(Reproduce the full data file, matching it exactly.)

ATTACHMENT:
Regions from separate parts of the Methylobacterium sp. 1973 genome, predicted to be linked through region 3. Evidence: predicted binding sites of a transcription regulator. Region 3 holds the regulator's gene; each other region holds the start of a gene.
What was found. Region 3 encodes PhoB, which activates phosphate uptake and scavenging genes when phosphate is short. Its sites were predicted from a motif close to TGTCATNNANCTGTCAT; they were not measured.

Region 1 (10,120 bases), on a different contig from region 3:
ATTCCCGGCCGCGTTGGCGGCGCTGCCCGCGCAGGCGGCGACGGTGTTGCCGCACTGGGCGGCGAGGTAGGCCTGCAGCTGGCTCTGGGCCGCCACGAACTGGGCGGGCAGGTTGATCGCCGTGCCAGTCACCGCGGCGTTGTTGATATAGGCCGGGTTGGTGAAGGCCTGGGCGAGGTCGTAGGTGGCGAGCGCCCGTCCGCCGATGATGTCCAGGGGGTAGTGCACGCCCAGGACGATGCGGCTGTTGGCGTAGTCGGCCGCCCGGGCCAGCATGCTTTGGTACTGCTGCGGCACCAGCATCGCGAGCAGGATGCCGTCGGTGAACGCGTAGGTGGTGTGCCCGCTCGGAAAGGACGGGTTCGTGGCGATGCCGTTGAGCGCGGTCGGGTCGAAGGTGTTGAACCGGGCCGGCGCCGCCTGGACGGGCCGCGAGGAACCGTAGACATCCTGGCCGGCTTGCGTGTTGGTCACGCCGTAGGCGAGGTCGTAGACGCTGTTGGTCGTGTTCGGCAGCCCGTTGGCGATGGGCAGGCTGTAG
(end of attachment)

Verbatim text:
Regions from separate parts of the Methylobacterium sp. 1973 genome, predicted to be linked through region 3. Evidence: predicted binding sites of a transcription regulator. Region 3 holds the regulator's gene; each other region holds the start of a gene.
What was found. Region 3 encodes PhoB, which activates phosphate uptake and scavenging genes when phosphate is short. Its sites were predicted from a motif close to TGTCATNNANCTGTCAT; they were not measured.

Region 1 (10,120 bases), on a different contig from region 3:
ATTCCCGGCCGCGTTGGCGGCGCTGCCCGCGCAGGCGGCGACGGTGTTGCCGCACTGGGCGGCGAGGTAGGCCTGCAGCTGGCTCTGGGCCGCCACGAACTGGGCGGGCAGGTTGATCGCCGTGCCAGTCACCGCGGCGTTGTTGATATAGGCCGGGTTGGTGAAGGCCTGGGCGAGGTCGTAGGTGGCGAGCGCCCGTCCGCCGATGATGTCCAGGGGGTAGTGCACGCCCAGGACGATGCGGCTGTTGGCGTAGTCGGCCGCCCGGGCCAGCATGCTTTGGTACTGCTGCGGCACCAGCATCGCGAGCAGGATGCCGTCGGTGAACGCGTAGGTGGTGTGCCCGCTCGGAAAGGACGGGTTCGTGGCGATGCCGTTGAGCGCGGTCGGGTCGAAGGTGTTGAACCGGGCCGGCGCCGCCTGGACGGGCCGCGAGGAACCGTAGACATCCTGGCCGGCTTGCGTGTTGGTCACGCCGTAGGCGAGGTCGTAGACGCTGTTGGTCGTGTTCGGCAGCCCGTTGGCGATGGGCAGGCTGTAG